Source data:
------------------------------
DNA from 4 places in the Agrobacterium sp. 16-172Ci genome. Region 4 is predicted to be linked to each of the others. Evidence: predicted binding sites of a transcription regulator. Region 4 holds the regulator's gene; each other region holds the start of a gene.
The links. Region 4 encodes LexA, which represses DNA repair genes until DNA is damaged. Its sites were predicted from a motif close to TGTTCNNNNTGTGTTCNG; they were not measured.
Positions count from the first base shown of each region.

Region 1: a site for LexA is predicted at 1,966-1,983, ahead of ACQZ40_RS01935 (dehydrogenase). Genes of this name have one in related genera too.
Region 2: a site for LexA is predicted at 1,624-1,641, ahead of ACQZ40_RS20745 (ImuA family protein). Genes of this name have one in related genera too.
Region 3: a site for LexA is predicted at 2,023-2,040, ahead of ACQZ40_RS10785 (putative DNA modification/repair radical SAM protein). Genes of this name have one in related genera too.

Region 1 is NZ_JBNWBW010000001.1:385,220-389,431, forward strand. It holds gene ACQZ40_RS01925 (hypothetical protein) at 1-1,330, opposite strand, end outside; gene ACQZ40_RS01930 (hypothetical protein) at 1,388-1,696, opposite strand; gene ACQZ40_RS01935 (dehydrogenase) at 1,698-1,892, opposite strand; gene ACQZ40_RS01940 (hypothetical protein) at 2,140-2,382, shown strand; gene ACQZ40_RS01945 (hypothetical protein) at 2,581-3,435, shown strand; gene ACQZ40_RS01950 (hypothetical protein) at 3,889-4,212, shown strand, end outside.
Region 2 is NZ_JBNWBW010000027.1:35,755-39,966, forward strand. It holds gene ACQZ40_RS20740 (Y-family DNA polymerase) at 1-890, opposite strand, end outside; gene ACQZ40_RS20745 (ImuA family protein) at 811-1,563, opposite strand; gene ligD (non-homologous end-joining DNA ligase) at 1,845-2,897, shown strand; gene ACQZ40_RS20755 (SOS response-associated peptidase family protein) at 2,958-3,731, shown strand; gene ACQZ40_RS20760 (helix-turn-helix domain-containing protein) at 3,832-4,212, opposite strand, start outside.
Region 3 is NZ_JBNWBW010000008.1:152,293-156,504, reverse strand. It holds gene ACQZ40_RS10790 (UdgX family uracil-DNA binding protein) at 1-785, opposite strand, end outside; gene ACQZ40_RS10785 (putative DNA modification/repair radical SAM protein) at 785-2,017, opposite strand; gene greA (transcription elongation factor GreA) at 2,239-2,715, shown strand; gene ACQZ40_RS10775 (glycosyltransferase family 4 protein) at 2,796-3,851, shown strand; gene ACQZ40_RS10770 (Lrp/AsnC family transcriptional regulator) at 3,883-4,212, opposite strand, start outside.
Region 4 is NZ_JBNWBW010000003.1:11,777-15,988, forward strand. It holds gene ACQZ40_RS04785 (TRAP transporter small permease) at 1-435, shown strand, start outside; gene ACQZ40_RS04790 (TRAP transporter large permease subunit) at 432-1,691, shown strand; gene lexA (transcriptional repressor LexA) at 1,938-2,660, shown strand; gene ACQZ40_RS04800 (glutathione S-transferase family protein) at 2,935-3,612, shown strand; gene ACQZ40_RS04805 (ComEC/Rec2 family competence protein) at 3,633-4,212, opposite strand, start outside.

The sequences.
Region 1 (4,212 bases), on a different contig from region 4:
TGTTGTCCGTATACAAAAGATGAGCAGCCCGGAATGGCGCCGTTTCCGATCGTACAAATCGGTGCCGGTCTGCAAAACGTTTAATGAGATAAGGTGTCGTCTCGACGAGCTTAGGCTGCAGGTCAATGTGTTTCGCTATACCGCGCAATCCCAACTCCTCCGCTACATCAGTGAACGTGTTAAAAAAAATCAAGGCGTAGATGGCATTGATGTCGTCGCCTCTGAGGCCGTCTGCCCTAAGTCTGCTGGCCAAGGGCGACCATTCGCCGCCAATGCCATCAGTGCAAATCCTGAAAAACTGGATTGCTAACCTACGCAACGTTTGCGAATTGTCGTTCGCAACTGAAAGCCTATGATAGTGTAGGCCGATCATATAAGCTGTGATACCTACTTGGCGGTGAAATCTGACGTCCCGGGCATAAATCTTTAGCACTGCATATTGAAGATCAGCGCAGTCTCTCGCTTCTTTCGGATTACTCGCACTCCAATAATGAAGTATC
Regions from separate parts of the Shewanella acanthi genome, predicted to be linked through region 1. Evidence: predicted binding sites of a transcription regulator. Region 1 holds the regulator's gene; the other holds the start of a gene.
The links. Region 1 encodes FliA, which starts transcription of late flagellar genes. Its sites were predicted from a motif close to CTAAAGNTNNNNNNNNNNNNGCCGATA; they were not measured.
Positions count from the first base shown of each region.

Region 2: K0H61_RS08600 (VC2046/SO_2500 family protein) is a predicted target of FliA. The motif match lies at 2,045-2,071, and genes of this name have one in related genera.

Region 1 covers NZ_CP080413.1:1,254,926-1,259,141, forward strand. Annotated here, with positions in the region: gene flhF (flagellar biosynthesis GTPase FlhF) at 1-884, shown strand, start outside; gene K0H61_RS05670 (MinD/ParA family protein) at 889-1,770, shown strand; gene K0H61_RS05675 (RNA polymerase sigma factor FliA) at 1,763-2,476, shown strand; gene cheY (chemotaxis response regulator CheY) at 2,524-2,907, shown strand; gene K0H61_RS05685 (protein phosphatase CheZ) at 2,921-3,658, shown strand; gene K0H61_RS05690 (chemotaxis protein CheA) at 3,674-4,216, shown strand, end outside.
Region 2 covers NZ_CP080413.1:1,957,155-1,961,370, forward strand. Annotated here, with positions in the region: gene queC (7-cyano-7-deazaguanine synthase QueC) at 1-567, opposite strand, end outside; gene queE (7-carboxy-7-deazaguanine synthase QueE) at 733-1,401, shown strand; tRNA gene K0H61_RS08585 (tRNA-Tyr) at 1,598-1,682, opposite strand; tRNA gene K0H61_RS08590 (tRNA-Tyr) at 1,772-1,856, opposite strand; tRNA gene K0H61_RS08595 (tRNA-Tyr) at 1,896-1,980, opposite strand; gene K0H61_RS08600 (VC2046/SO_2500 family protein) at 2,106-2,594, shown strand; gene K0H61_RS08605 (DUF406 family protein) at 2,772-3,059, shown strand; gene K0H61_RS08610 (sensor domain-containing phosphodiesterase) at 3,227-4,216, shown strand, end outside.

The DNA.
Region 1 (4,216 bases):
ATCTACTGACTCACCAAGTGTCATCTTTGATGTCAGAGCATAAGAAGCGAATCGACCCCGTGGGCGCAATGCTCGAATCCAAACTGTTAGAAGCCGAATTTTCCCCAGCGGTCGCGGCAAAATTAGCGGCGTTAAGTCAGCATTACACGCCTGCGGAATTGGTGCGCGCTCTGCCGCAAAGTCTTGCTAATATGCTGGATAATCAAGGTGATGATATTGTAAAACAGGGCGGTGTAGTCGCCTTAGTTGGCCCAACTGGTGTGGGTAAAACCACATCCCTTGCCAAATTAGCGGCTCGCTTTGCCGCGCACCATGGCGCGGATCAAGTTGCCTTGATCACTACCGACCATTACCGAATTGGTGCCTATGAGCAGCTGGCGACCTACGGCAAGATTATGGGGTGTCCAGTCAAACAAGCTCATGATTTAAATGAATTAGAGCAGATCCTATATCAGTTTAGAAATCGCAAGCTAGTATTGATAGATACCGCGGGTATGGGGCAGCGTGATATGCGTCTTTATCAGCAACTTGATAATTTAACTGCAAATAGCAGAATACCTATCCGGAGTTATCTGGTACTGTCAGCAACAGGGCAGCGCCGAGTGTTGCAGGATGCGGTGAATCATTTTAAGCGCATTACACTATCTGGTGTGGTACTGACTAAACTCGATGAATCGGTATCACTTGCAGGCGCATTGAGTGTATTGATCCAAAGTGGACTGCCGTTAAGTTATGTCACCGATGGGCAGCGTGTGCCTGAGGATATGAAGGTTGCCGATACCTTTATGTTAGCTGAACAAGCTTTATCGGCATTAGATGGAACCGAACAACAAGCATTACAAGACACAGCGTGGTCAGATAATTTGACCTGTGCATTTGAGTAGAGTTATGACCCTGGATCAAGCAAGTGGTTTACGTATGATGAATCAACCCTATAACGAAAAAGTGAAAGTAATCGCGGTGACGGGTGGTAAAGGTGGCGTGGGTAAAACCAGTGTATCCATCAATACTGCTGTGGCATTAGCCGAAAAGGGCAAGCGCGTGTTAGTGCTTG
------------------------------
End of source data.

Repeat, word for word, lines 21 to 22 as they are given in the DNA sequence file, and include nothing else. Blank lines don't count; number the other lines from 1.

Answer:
Region 1 (4,216 bases):
ATCTACTGACTCACCAAGTGTCATCTTTGATGTCAGAGCATAAGAAGCGAATCGACCCCGTGGGCGCAATGCTCGAATCCAAACTGTTAGAAGCCGAATTTTCCCCAGCGGTCGCGGCAAAATTAGCGGCGTTAAGTCAGCATTACACGCCTGCGGAATTGGTGCGCGCTCTGCCGCAAAGTCTTGCTAATATGCTGGATAATCAAGGTGATGATATTGTAAAACAGGGCGGTGTAGTCGCCTTAGTTGGCCCAACTGGTGTGGGTAAAACCACATCCCTTGCCAAATTAGCGGCTCGCTTTGCCGCGCACCATGGCGCGGATCAAGTTGCCTTGATCACTACCGACCATTACCGAATTGGTGCCTATGAGCAGCTGGCGACCTACGGCAAGATTATGGGGTGTCCAGTCAAACAAGCTCATGATTTAAATGAATTAGAGCAGATCCTATATCAGTTTAGAAATCGCAAGCTAGTATTGATAGATACCGCGGGTATGGGGCAGCGTGATATGCGTCTTTATCAGCAACTTGATAATTTAACTGCAAATAGCAGAATACCTATCCGGAGTTATCTGGTACTGTCAGCAACAGGGCAGCGCCGAGTGTTGCAGGATGCGGTGAATCATTTTAAGCGCATTACACTATCTGGTGTGGTACTGACTAAACTCGATGAATCGGTATCACTTGCAGGCGCATTGAGTGTATTGATCCAAAGTGGACTGCCGTTAAGTTATGTCACCGATGGGCAGCGTGTGCCTGAGGATATGAAGGTTGCCGATACCTTTATGTTAGCTGAACAAGCTTTATCGGCATTAGATGGAACCGAACAACAAGCATTACAAGACACAGCGTGGTCAGATAATTTGACCTGTGCATTTGAGTAGAGTTATGACCCTGGATCAAGCAAGTGGTTTACGTATGATGAATCAACCCTATAACGAAAAAGTGAAAGTAATCGCGGTGACGGGTGGTAAAGGTGGCGTGGGTAAAACCAGTGTATCCATCAATACTGCTGTGGCATTAGCCGAAAAGGGCAAGCGCGTGTTAGTGCTTG